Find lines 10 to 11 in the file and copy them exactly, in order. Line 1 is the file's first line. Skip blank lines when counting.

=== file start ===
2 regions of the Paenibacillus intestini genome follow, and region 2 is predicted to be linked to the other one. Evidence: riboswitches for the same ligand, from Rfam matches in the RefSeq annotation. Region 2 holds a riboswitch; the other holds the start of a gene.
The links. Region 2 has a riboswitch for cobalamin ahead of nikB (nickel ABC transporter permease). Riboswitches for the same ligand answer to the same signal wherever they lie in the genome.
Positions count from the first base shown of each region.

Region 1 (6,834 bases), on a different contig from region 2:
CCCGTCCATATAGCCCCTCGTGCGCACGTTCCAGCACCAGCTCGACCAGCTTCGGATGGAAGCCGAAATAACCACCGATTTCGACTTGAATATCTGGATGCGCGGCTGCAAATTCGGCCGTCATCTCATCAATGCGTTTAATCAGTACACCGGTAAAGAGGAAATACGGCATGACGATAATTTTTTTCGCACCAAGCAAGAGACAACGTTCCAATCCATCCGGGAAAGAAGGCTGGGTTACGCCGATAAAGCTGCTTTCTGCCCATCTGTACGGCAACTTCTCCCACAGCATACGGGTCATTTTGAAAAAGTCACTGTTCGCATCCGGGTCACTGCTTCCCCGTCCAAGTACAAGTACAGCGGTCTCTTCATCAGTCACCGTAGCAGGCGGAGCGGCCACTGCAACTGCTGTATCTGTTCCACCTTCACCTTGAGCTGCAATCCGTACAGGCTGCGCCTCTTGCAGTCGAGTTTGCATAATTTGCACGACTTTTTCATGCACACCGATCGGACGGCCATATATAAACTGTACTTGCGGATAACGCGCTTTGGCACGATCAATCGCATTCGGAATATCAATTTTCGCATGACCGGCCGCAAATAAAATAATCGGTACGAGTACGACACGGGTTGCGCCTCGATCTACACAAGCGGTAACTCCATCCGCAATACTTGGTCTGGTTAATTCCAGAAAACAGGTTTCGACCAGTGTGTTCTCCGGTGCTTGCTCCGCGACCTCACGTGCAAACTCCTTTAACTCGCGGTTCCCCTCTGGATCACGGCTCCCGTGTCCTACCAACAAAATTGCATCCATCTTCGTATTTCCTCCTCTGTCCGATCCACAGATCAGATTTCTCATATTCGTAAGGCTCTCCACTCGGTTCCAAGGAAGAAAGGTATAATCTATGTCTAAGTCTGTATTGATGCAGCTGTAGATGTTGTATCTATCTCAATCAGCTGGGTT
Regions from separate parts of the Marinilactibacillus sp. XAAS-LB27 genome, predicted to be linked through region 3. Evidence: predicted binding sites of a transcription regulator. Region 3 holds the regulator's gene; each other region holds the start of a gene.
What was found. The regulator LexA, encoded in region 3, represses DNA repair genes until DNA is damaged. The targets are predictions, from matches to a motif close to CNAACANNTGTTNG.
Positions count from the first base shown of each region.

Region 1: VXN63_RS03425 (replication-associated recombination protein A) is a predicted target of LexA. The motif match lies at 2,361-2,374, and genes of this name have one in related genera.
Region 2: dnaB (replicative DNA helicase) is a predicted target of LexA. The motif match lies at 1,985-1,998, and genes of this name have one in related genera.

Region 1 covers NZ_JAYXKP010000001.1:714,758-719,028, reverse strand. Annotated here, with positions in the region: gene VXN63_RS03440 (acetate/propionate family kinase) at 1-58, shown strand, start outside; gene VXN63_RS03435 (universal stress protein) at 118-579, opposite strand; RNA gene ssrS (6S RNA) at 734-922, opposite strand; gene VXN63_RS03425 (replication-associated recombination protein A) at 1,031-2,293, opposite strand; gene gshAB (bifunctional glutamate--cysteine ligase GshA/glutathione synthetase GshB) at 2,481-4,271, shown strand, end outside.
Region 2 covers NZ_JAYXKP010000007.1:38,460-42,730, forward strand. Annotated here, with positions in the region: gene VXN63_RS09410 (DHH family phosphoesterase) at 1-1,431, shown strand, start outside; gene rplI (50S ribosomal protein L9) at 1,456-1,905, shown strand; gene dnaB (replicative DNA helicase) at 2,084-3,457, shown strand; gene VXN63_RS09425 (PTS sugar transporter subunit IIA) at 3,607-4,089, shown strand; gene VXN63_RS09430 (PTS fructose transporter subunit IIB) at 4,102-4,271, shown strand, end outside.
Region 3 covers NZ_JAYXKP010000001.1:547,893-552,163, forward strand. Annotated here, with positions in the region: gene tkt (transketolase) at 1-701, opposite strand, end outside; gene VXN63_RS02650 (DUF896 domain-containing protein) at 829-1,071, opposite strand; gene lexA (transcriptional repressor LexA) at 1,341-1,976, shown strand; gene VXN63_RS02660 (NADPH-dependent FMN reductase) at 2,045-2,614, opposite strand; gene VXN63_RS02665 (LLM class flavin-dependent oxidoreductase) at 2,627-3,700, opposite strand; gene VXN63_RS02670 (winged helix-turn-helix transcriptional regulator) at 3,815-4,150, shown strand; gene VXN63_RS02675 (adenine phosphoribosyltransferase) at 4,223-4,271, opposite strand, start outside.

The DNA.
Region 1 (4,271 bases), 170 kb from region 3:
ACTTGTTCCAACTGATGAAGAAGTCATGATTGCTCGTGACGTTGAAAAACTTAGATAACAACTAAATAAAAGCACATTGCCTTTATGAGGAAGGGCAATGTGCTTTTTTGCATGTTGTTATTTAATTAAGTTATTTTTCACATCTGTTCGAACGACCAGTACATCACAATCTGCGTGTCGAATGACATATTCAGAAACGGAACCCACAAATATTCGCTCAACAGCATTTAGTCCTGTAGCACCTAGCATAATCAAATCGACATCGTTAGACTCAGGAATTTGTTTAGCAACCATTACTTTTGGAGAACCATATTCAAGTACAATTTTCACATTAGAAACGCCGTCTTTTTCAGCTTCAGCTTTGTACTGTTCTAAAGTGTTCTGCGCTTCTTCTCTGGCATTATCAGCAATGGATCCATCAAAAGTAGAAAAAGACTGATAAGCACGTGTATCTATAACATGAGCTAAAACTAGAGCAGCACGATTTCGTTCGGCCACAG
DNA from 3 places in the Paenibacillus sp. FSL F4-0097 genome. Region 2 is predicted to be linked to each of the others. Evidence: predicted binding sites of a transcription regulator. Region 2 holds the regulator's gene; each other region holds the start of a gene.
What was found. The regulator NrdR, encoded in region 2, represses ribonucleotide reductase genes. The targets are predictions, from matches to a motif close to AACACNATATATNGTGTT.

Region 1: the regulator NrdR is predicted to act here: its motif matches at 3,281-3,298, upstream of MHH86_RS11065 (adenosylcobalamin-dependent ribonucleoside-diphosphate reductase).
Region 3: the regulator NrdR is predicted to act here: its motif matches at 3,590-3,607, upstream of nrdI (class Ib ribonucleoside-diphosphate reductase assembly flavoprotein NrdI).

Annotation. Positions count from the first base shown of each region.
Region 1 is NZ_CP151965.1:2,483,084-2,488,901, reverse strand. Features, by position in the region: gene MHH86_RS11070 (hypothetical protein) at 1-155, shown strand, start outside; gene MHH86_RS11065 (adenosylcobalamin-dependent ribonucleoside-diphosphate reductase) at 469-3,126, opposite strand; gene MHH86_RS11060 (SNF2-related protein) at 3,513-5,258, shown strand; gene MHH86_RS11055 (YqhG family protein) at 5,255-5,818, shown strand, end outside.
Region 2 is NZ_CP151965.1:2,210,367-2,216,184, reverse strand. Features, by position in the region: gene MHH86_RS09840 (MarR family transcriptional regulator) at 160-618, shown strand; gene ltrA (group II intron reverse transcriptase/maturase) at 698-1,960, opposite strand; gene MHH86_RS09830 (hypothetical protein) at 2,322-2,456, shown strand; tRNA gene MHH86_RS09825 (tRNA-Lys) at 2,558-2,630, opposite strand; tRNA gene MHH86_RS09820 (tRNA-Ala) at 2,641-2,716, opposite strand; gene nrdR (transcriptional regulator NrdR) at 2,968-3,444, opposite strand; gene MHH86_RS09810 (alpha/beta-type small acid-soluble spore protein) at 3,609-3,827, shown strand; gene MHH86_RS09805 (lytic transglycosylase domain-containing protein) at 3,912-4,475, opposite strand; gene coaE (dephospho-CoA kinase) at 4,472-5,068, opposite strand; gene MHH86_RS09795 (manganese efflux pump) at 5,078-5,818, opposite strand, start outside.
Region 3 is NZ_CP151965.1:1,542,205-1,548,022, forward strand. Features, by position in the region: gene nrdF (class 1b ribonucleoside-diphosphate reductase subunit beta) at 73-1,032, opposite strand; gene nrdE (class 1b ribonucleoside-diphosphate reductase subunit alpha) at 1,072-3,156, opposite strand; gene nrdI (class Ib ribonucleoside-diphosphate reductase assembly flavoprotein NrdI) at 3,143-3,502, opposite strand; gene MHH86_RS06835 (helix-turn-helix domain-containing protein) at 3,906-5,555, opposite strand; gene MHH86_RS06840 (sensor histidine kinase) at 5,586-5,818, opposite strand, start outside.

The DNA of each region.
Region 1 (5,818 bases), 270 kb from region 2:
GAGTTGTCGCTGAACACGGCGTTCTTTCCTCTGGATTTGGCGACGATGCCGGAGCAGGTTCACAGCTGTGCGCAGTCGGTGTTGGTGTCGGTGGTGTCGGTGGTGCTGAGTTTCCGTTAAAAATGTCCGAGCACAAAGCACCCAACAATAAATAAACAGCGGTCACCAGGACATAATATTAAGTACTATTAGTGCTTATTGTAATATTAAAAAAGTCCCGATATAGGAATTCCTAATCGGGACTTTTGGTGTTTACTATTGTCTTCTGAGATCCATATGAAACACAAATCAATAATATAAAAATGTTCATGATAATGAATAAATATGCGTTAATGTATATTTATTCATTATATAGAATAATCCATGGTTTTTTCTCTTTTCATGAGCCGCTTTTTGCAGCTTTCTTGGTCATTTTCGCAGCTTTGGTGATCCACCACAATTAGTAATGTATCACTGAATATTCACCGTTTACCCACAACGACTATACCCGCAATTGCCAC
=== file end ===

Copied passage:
Region 2: dnaB (replicative DNA helicase) is a predicted target of LexA. The motif match lies at 1,985-1,998, and genes of this name have one in related genera.

Region 1 covers NZ_JAYXKP010000001.1:714,758-719,028, reverse strand. Annotated here, with positions in the region: gene VXN63_RS03440 (acetate/propionate family kinase) at 1-58, shown strand, start outside; gene VXN63_RS03435 (universal stress protein) at 118-579, opposite strand; RNA gene ssrS (6S RNA) at 734-922, opposite strand; gene VXN63_RS03425 (replication-associated recombination protein A) at 1,031-2,293, opposite strand; gene gshAB (bifunctional glutamate--cysteine ligase GshA/glutathione synthetase GshB) at 2,481-4,271, shown strand, end outside.